Businesses thus face a difficult choice: aiming for good security or higher productivity, efficiency and convenience.
It's a culture clash, and not being made easier by a growing security threat.
Mobile devices are increasingly being targeted, says internet security firm McAfee in its most recent threat report.
Then there are USB thumb drives, cheap and "very dangerous," says Hubert Yoshida, chief technology officer of Hitachi Data Systems. "Wireless connectivity through Bluetooth is another of many avenues for attack."
Then there's the web, teeming with malware as clever criminals monitor Twitter and Google to see which terms are popular and change their lures accordingly, according to Mike Gallagher, chief technology officer of McAfee's global threat intelligence.
The damage done
One of the most successful attacks in recent months was the Zeus botnet, which according to McAfee allowed an Ukrainian gang to steal $70m from small businesses in the United States alone. Amichai Shulman, chief technology officer at security firm Imperva, speaks of an "industrialisation of hacking," where cybercriminals become increasingly sophisticated.
And it is not just small companies that that fall victim to the hackers. When RSA, the security division of storage company EMC, hacked a gang of cybercriminals they found the logins and passwords of employees from 300 of the world's top 500 companies, says Eric Baize, one of the firm's top security experts.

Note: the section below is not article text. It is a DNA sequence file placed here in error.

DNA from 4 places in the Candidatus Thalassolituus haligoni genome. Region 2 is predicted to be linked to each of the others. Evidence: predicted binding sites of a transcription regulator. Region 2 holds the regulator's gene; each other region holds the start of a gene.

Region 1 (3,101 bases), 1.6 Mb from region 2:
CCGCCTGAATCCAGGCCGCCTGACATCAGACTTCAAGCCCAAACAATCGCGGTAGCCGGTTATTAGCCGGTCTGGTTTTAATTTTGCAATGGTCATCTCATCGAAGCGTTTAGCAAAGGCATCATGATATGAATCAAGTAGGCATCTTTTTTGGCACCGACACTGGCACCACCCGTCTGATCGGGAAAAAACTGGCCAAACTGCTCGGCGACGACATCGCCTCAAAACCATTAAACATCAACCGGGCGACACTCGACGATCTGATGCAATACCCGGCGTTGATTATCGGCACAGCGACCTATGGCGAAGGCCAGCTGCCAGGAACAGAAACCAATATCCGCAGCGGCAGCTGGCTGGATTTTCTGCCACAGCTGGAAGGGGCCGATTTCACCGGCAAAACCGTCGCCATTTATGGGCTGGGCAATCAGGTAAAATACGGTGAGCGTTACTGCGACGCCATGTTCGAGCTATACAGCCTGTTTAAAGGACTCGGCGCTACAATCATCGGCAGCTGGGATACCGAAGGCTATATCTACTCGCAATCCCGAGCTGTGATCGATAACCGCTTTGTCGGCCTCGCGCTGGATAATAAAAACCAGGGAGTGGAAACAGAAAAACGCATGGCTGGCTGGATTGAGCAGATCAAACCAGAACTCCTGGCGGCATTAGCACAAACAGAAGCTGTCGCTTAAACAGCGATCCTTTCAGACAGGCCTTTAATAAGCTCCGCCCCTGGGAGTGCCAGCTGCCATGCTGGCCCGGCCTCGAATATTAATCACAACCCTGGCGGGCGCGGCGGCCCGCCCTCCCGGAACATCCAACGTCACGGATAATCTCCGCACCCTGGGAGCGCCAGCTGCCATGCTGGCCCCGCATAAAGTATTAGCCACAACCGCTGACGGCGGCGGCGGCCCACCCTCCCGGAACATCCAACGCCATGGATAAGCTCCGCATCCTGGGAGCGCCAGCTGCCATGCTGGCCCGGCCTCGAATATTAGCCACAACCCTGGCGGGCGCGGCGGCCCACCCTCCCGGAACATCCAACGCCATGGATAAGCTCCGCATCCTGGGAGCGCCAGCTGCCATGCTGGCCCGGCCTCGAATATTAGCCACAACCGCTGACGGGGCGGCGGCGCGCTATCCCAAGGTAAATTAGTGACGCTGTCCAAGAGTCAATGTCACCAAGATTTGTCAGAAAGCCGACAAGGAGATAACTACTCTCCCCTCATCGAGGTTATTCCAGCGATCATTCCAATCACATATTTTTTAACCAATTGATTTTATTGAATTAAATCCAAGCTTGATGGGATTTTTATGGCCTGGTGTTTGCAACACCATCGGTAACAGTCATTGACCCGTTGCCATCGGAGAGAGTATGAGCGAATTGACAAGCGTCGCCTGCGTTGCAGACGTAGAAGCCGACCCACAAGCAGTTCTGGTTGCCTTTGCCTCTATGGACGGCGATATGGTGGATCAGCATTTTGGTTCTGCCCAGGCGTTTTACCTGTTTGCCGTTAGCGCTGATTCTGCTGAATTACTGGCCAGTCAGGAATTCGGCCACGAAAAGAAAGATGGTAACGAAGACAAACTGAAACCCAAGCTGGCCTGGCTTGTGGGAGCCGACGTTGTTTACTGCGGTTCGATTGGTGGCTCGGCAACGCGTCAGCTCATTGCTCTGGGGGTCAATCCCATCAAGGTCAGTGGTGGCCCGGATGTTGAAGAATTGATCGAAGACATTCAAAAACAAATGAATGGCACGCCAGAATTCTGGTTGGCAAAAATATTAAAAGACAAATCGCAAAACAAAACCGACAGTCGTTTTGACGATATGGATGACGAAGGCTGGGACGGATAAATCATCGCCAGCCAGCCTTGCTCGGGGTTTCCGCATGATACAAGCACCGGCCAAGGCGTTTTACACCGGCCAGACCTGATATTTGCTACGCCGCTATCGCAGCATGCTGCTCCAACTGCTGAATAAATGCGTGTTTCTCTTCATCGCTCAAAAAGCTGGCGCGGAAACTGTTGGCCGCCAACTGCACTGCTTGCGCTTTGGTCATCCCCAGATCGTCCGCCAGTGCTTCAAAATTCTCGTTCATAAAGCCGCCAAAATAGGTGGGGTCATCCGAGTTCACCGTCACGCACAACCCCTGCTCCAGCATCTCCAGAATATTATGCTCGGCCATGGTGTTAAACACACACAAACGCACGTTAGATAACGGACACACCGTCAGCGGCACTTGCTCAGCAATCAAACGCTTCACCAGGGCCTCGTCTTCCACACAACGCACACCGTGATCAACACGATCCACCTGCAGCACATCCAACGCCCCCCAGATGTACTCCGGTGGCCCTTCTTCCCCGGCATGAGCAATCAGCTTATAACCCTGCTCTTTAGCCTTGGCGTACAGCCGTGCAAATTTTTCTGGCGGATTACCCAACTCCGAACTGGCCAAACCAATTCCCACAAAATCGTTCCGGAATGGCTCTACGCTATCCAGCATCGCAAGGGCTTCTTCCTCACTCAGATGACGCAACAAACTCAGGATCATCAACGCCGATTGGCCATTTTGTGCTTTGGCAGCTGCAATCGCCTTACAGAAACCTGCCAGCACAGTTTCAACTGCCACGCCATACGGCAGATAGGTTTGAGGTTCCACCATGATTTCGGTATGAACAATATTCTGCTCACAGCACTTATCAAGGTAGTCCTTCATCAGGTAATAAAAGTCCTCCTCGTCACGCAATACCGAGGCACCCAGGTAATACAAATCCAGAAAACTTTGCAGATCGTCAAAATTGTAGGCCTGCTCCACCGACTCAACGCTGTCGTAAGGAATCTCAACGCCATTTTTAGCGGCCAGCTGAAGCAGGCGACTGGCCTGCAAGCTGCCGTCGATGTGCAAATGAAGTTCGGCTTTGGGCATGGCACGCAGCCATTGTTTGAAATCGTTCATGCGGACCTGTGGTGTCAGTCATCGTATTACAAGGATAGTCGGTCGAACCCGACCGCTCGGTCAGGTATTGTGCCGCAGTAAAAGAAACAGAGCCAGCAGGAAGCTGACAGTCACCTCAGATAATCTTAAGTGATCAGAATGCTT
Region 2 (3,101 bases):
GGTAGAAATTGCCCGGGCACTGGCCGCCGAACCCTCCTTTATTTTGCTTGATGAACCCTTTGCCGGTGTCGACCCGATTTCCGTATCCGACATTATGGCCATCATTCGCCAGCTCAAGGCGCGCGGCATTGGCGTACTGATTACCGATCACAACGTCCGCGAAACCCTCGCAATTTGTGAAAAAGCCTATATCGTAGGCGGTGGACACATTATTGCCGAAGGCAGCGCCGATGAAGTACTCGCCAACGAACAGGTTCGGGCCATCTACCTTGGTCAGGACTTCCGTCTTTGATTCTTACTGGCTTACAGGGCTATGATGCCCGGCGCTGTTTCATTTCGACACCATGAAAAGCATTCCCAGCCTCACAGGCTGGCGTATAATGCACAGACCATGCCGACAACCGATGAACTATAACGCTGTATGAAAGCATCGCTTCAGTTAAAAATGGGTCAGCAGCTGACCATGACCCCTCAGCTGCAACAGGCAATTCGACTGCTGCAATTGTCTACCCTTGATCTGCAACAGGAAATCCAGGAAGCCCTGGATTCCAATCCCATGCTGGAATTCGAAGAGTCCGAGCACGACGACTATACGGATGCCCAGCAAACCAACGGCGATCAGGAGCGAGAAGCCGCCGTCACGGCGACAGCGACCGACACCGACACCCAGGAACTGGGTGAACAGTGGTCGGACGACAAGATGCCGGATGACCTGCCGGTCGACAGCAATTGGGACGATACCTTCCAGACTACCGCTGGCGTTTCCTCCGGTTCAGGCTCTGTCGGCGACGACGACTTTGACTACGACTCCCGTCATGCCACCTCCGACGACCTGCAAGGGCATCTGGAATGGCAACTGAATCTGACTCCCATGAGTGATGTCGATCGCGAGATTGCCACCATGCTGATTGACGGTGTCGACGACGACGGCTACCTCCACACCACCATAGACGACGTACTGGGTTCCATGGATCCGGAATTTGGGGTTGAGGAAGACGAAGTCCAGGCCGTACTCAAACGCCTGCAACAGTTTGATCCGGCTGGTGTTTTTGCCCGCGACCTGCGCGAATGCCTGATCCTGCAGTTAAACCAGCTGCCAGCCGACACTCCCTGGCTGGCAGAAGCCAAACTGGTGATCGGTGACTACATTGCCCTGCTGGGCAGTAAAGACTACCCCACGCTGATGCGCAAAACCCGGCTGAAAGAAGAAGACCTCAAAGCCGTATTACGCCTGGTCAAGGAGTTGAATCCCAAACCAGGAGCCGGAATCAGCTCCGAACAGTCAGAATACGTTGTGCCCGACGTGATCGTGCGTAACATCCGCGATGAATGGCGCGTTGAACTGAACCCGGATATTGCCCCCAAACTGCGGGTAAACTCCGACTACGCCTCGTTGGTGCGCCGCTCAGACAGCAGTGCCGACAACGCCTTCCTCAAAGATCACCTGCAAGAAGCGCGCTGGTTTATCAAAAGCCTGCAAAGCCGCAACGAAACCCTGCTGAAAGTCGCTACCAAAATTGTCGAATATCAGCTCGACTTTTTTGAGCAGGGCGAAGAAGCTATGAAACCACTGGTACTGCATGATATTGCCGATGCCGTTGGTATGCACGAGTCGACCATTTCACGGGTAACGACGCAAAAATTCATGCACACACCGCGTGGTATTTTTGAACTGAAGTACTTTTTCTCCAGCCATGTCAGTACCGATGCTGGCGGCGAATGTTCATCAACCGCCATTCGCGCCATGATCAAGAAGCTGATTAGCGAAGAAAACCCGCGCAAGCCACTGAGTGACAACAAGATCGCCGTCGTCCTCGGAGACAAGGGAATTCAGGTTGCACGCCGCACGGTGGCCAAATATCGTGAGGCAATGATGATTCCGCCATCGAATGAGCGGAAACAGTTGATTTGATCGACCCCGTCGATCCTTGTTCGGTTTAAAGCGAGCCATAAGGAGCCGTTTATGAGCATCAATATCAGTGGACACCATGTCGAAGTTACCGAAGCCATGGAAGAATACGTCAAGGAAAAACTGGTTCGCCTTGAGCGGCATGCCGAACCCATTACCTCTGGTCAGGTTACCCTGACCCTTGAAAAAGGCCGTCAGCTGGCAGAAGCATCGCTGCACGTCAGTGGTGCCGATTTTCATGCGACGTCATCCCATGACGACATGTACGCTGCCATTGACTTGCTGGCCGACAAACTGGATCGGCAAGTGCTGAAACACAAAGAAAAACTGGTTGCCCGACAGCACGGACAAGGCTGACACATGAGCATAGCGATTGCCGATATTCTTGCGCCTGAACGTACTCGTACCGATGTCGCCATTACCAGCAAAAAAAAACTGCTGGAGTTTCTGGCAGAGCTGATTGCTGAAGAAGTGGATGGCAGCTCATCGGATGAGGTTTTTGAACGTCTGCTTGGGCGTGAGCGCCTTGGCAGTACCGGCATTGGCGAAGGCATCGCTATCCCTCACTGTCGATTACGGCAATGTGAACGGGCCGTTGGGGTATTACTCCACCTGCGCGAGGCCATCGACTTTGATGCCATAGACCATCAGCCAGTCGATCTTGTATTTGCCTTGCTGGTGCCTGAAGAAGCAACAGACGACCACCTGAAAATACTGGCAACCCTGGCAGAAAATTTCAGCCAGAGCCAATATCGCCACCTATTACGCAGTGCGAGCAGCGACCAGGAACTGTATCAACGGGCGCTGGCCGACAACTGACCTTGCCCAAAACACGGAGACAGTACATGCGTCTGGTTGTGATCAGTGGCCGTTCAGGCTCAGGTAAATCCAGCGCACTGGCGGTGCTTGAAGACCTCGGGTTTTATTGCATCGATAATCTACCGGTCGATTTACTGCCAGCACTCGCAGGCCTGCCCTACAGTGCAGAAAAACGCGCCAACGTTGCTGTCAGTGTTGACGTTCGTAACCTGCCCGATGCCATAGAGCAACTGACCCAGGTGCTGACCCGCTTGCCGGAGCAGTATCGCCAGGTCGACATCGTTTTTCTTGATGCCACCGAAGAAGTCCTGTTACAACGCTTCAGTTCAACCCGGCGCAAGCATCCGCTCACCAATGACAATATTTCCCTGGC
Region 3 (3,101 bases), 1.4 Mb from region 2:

Most of these security breaches are the result of wide-ranging untargeted attacks.
Criminals, however, are now getting "amazingly malicious," warns Gary Steele, chief executive of Proofpoint, a company specialising in e-mail security. Some attacks are now "very narrow," aimed at just a few individuals in a company and coming in at "super-low volume", which means they don't trigger classic detection mechanisms.
"We call it spear-fishing," says Mr Steele. Yes, it's labour-intensive, but highly lucrative if successful.
And then there is Stuxnet, the recent attack on infrastructure control systems and probably aimed at Iran's nuclear programme. Dr Paul Judge, chief research officer at Barracuda Networks, calls it the "most sophisticated piece of malware that the public has ever seen," although he suspects there is more out there, but unseen.
Stuxnet "had a project manager, a Quality Assurance Team, full testing. At what point," asks Dr Judge, "does it get cost-effective to use this kind of attack against a company rather than a government?"
'We are very devious creatures'
Whatever the security or the threat, "as soon as data arrives in human hands, then it gets very difficult," says Josh Klein. "We are very devious creatures."
Devious, or gullible. "Social engineering," tricking people into handing over their passwords, is still one of the most successful ways of hacking into corporate IT systems, says RSA's Eric Baize.